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CFC Live Blogging, General Session: Kaci Hickox, Doctors Without Borders

Today Kaci talked about "from here to there", and how leadership here in the United States makes an impact in the global community. She has worked with Doctors Without Borders (DWB) for the past 4 years, but also spoke on behalf of many other international organizations that help with education, agriculture, and finance. All of these organizations have large needs that are supported by the CFC.

Kaci is a public health nurse and tropical disease specialist, but her work has ranged from primary health care to the outbreak of infectious diseases.

Medical organizations overseas meet many needs for the communities they aid. DWB works in over 60 countries, and treated 7.8 million patients in 2009 alone. There are several major issues that DWB currently focuses on:

  • Malnutrition: Currently there is a famine in East Africa, and 3 out of 10 children suffer from severe malnutrition. This problem is especially prevalent in Somalia, where there are 100,000 people displaced due to draught, war, and other political issues. These conditions can be reduced greatly with the right foods, medication, and medical expertise.
  • Epidemics: Most recently DWB has helped with the cholera outbreak in Haiti and with the meningitis outbreak in Nigeria. Both of these diseases are preventable via vaccinations. Funds from the CFC have helped pay for the costs of the vaccinations. Vaccinations were given to over 7 million people in Northern Africa alone.
  • Environmental disasters: International agencies especially need help with this issue because they need to respond quickly, but it takes a lot of money to do so. The communities need the supplies and materials faster than we can pay for it. This is a major issue, seeing that most deaths occur within the first 2 weeks after the disaster.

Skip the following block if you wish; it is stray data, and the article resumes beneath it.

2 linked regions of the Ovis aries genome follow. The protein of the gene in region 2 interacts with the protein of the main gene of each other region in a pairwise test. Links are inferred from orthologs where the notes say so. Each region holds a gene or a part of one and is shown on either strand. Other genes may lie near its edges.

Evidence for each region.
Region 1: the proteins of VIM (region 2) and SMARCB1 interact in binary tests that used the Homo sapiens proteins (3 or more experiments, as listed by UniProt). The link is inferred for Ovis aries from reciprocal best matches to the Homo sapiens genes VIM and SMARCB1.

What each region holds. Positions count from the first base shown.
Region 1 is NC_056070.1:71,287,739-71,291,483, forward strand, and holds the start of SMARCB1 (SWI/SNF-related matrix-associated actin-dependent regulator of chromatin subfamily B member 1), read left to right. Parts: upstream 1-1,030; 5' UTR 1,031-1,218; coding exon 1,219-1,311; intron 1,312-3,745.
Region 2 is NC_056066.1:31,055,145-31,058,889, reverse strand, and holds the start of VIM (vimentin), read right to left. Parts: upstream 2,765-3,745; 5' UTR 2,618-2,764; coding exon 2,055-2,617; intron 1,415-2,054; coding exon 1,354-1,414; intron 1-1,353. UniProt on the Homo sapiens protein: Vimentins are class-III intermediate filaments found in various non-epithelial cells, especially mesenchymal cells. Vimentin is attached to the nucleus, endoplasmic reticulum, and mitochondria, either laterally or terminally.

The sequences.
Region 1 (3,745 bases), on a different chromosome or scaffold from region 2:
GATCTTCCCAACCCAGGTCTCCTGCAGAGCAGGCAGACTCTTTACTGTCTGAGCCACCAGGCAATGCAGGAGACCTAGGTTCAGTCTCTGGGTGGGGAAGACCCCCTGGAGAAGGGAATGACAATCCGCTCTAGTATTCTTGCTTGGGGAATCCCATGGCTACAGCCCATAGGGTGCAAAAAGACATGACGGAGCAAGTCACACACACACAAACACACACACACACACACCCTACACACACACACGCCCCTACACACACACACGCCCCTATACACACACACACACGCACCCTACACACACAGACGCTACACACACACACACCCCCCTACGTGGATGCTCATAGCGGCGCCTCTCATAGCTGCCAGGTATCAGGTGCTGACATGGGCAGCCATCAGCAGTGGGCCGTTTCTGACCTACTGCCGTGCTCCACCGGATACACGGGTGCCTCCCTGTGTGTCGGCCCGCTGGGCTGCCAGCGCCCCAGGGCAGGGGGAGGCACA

Kaci wrapped up her presentation with a personal story of her experience with DWB in Nigeria. Upon arrival she met a child with measles, and didn't know what it was because she had never seen it (because of vaccinations in the US). Shortly after, Kaci had heard about another nearby mining village where 39 children died in the past 2 months. After Kaci and DWB arrived they were puzzled about the diagnosis, but were working as quickly as possible with the resources they had as more children were continuing to die. Finally they discovered that there was a lead poisoning outbreak, and the children needed chelation treatment in order to help extract the lead. This process was very expensive and took a month to complete, plus it required extensive lab facilities. Kaci felt so thankful to be there, and thankful for the DWB organization because it had so many resources and financial backing that made it possible to save these children. Kaci was touched by a mother who approached her, thanking her for not leaving and saving her child. She urged the audience to remember this story, and support the CFCNCA in order to help international organizations such as DWB.

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